Storm blew over communications tower


The old communications tower at the Highland County Sheriff’s Office is in the process of being replaced, according to Dave Bushelman, director of Highland County Emergency Management Agency (EMA), at the weekly Wednesday meeting of the Highland County Board of Commissioners.

Bushelman said that last Thursday afternoon at 12:27 p.m. the county was put under a high wind warning. He said that at around 1:30 p.m. that day, he received a call informing him that the main communications tower at the sheriff’s office had blown over. Bushelman said this was the tower that holds the 20 antennas for all of the county’s police, fire and EMS communication systems.

After the tower blew over, Bushelman said multiple Paint Creek Joint EMS/Fire District personnel responded, and alongside Liberty Township’s bucket truck and the sheriff’s office’s armored vehicle, were able to “pretty much” get the tower winched back to close to its former location. Bushelman said a private contractor lashed the tower to a crane.

Bushelman said that on Friday morning he talked to the Ohio EMA, which then sent down a temporary communications tower that all of the county’s antennas were moved onto. He said after the antennas were moved to the temporary tower, the old communications tower was taken down to be replaced.

He also said it would probably be about three to four weeks until the new communications tower was able to be fully completed. He said the footer for the new antenna was poured on Tuesday, with the first 20 feet of the tower being set on Wednesday.

Bushelman also said it will cost from $30,000 to $35,000 to replace the antenna, all the co-ax cable and everything on the tower, but that they have “no idea” how much it would cost for the contractor erecting it, the crane or anything else they might find wrong as it’s going back up.

On another topic, Bushelman said he anticipates no local water contamination issues from the recent train derailment and resulting chemical spill along the Ohio River in East Palestine.

“To my knowledge, from everything that I have heard, it would be so dissipated by the time it would even get here that it’s gonna not even be a factor,” Bushelman said. “I was talking to my counterpart in Hamilton County yesterday, Hamilton County Emergency Management, and they’re saying that because Cincinnati gets their water from the Ohio River, that they’re not even anticipating any problems at all. They’re monitoring it, but it’s gonna be so diluted that it won’t even be traceable by the time it gets here is what they’re saying.”

Board president Terry Britton said that in an earlier meeting the board of commissioners discussed building a MARCs communication tower in Marshall Township. He said the commissioners gave the Marshall Township Trustees some time to think about the location of the tower. Following that time, Britton said the trustees decided to turn the board of commissioners down on the tower. Due to that refusal, Britton said they were in the process of looking for another location.

Commissioner Brad Roades said he thought the community was worried that a lot of people in neighborhoods there would complain about having the tower in their backyard. He also said the county was looking for a spot with a footprint of 100 feet by 100 feet, in the middle of that being the 300-foot tower.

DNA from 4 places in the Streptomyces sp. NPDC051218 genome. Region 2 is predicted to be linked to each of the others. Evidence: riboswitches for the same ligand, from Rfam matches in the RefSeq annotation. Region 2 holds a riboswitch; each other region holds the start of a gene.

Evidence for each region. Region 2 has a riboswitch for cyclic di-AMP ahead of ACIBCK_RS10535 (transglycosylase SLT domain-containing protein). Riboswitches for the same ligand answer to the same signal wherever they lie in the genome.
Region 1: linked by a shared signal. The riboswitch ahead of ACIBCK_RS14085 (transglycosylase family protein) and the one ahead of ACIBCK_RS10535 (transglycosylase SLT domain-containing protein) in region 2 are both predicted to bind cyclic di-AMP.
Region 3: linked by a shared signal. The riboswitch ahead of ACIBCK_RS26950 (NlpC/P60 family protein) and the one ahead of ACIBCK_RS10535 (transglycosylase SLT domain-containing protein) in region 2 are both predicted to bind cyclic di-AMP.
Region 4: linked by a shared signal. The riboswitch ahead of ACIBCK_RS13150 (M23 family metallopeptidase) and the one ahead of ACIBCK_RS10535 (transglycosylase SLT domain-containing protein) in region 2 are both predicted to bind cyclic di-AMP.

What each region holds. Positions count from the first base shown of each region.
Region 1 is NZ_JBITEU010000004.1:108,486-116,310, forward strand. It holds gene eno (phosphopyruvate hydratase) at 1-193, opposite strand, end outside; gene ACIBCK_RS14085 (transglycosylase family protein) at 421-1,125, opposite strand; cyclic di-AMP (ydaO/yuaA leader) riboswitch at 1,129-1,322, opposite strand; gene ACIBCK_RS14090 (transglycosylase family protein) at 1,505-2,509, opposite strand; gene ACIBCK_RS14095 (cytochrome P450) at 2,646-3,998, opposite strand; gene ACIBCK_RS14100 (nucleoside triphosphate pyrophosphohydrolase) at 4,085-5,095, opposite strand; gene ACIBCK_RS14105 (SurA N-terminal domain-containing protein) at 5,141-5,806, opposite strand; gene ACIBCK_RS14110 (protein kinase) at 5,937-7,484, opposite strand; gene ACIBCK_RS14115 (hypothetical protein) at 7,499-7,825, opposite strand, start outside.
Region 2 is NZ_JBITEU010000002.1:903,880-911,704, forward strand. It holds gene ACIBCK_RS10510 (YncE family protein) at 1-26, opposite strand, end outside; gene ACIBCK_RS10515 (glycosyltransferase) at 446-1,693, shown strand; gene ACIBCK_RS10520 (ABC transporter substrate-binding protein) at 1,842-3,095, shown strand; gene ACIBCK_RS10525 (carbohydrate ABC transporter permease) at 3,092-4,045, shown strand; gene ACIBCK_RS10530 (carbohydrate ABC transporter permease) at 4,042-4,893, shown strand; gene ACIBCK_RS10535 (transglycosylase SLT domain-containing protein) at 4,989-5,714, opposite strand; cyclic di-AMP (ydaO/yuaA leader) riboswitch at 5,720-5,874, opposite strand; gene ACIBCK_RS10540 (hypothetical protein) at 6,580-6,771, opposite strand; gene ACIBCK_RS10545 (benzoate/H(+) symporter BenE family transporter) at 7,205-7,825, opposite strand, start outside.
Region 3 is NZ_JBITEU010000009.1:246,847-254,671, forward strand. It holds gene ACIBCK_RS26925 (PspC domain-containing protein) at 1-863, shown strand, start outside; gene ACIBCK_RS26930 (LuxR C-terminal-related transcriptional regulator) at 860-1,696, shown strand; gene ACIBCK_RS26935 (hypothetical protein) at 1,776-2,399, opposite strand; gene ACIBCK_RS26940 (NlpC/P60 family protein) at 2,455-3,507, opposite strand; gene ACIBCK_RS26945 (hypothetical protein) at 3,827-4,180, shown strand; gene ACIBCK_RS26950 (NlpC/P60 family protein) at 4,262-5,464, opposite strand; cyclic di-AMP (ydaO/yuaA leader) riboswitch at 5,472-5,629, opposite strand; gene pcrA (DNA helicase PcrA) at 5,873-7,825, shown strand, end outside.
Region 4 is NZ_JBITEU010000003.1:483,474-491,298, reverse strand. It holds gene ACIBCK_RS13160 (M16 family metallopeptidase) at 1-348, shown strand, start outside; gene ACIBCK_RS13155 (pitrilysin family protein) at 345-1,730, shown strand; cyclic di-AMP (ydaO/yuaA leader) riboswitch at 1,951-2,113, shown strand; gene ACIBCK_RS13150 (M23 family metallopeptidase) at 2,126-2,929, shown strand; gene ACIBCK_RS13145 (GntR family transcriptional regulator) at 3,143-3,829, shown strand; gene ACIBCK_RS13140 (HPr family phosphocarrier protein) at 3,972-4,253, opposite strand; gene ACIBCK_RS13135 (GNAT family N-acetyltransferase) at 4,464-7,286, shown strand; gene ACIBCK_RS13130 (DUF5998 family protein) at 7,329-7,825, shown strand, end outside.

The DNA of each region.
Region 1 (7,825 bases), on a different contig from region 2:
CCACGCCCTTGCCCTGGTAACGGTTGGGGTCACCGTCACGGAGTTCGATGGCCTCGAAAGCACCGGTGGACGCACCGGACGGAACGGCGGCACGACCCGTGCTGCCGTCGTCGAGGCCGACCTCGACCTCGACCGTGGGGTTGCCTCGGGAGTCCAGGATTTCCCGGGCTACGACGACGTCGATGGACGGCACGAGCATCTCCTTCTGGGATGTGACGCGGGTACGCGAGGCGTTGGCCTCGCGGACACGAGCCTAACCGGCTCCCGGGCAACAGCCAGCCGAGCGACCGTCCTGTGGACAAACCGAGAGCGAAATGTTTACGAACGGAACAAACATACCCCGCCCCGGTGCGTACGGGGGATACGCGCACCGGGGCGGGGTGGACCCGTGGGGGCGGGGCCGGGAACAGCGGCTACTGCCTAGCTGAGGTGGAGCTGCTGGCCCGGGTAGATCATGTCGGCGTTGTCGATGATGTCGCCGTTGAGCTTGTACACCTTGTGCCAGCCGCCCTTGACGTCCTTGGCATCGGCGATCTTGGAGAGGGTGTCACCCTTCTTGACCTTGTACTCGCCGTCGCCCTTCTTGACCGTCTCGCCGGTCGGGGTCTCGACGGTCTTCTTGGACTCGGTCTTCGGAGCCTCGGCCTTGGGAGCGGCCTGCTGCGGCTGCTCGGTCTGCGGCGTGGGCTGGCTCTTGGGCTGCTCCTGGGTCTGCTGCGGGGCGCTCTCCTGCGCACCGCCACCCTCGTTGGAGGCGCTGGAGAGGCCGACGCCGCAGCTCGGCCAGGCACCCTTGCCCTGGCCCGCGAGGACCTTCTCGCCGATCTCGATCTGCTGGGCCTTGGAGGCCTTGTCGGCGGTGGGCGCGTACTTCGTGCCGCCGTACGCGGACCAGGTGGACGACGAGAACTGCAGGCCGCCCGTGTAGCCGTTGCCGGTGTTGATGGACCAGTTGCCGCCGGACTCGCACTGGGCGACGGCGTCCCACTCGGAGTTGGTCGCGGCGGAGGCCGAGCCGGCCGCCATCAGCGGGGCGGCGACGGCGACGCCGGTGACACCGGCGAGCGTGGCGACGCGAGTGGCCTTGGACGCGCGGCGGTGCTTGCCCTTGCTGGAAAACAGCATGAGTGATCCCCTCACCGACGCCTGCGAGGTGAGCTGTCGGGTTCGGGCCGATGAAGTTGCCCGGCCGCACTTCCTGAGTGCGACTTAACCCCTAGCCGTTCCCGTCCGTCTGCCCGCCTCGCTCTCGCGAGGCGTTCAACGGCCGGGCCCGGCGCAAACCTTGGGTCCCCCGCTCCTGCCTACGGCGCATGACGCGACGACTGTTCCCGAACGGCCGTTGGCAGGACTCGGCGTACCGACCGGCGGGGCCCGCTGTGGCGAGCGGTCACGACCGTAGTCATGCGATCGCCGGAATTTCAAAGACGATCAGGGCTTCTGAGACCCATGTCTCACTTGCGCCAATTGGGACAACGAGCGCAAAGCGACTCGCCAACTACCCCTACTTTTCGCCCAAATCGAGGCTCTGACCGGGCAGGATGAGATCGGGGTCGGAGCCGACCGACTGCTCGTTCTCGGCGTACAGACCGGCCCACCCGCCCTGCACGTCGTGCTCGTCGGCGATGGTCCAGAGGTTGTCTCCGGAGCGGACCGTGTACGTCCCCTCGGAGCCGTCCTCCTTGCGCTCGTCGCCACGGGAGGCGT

Damon Lucas, director of transportation for Family Recovery Services, said that the organization added a survey link to its website. He said its goal was to get a gauge of the community’s needs as the organization evolves from what it was before to what it is now with its bigger scope.

He also said that while the organization hasn’t had problems keeping drivers because they are “ahead of the game,” vehicle resources are where it’s having trouble. Lucas said the Ohio Department of Transportation usually provides FRS with a majority of its vehicles, but that they’re struggling to find them because of national shortages.

Lucas said ODOT is saying it’ll be about 18 months for anything they’d be awarding. However, he also said FRS got “lucky” and found six vehicles from a manufacturer they were able to obtain.

The board of commissioners also approved an authorization to execute an electronic signature for new National Opioid Settlement organizations: Teva, Allergan, CVS, Walgreens and Walmart.

The board of commissioners also agreed to put one authorization on hold for now. That authorization was for precision painting with “Shark Grip Additive” for the new dog pound.

In other news, there were five resolutions approved by the board:

* Res. No. 23-29 is an agreement for the board of commissioners to re-appoint Larry Nartker to the Highland County District Library Board of Trustees for a seven-year term, expiring in 2030.

* Res. No. 23-30 is authorization of a three-year renewal for FRS Transportation of Highland County as the grantee for rural public transit in Highland County.

* Res. No. 23-31 is authorization for a request for an additional appropriation from unanticipated revenue Victim Witness in the amount of $1,958.

*Res. No. 23-32 is authorization for a request for an additional appropriation from unappropriated funds to county court in the amount of $1,700.

* Res. No. 23-33 is an agreement for the board of commissioners to vacate a length of 514 feet of Rocklick Road located in Jackson Township.

There were also two contracts approved by the board:

* Contract 18 is between the board of commissioners and the Ohio Department of Agriculture for a grant agreement for Highland County Agricultural Extension Relocation.

* Contract 19 is between the board of commissioners and Greystone Systems for the Highland County Dog Pound Telephone System Lease.

Reach Jacob Clary at 937-402-2570.

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